Submitted by AJ Cann on Mon, 02/09/2019 - 08:51


    Hedges need help (more)

    Historically we have lost about half our hedgerows since WWII. Although the rates of direct hedge removal have been reduced, we are still seeing the loss of hedgerows simply through the way they are managed. The hedgerows that criss-cross our countryside are a vital habitat and corridor for many of our native species. However, they are becoming increasingly fragmented which is threatening the wildlife that depends on them. Healthy hedgerows reduce soil erosion as well as air and water pollution. They provide forage for pollinating insects, predators to keep crop pests in check and shelter for livestock, reducing deaths from exposure and improving milk yields. Hedges help us fight climate change through storing carbon, and also reduce the damage from flooding.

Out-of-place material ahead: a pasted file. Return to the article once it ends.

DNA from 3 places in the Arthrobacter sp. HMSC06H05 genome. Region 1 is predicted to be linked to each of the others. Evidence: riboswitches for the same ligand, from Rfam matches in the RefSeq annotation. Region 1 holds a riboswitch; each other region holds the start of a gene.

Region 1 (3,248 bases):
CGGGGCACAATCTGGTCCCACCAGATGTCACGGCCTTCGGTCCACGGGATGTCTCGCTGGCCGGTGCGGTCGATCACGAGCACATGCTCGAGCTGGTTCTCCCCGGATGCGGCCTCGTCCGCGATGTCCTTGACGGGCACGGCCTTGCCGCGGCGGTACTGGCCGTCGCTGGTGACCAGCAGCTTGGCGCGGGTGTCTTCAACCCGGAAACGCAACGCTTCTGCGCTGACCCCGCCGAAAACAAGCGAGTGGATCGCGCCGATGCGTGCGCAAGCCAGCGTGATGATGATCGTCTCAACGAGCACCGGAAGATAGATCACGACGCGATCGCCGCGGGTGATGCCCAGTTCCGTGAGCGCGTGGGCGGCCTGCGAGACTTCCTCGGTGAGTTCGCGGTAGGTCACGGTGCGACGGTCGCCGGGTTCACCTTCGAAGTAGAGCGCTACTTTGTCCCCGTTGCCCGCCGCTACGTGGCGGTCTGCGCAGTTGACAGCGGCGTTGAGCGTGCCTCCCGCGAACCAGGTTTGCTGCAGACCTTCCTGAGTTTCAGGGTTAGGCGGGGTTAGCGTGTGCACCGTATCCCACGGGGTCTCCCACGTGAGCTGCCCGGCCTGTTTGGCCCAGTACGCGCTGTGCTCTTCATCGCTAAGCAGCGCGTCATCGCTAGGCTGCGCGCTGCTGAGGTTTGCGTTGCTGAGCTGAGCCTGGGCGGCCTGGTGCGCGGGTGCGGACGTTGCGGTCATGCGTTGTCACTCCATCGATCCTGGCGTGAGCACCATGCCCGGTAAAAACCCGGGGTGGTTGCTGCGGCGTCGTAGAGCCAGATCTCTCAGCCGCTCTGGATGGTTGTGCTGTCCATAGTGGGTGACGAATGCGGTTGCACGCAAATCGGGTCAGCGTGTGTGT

Wildlife charity the People’s Trust for Endangered Species has launched a national survey, the Great British Hedgerow Survey, to health-check the nation’s hedgerows in an attempt to safeguard the future of this important habitat. The survey offers instant feedback about the health of each hedge, as well as tailored advice on what type of management will ensure it thrives in the future. The results also provides conservationists with vital data helping build a national picture of the health of Britain’s hedges.

    The Great British Hedgerow Survey is aimed at landowners, farmers, wildlife groups and anyone interested in healthy hedgerows, who are encouraged to complete hedgerow health-checks online. Taking part will contribute valuable information to a national dataset that will inform conservation decisions in the future. Can you or your local wildlife group contribute? Start here: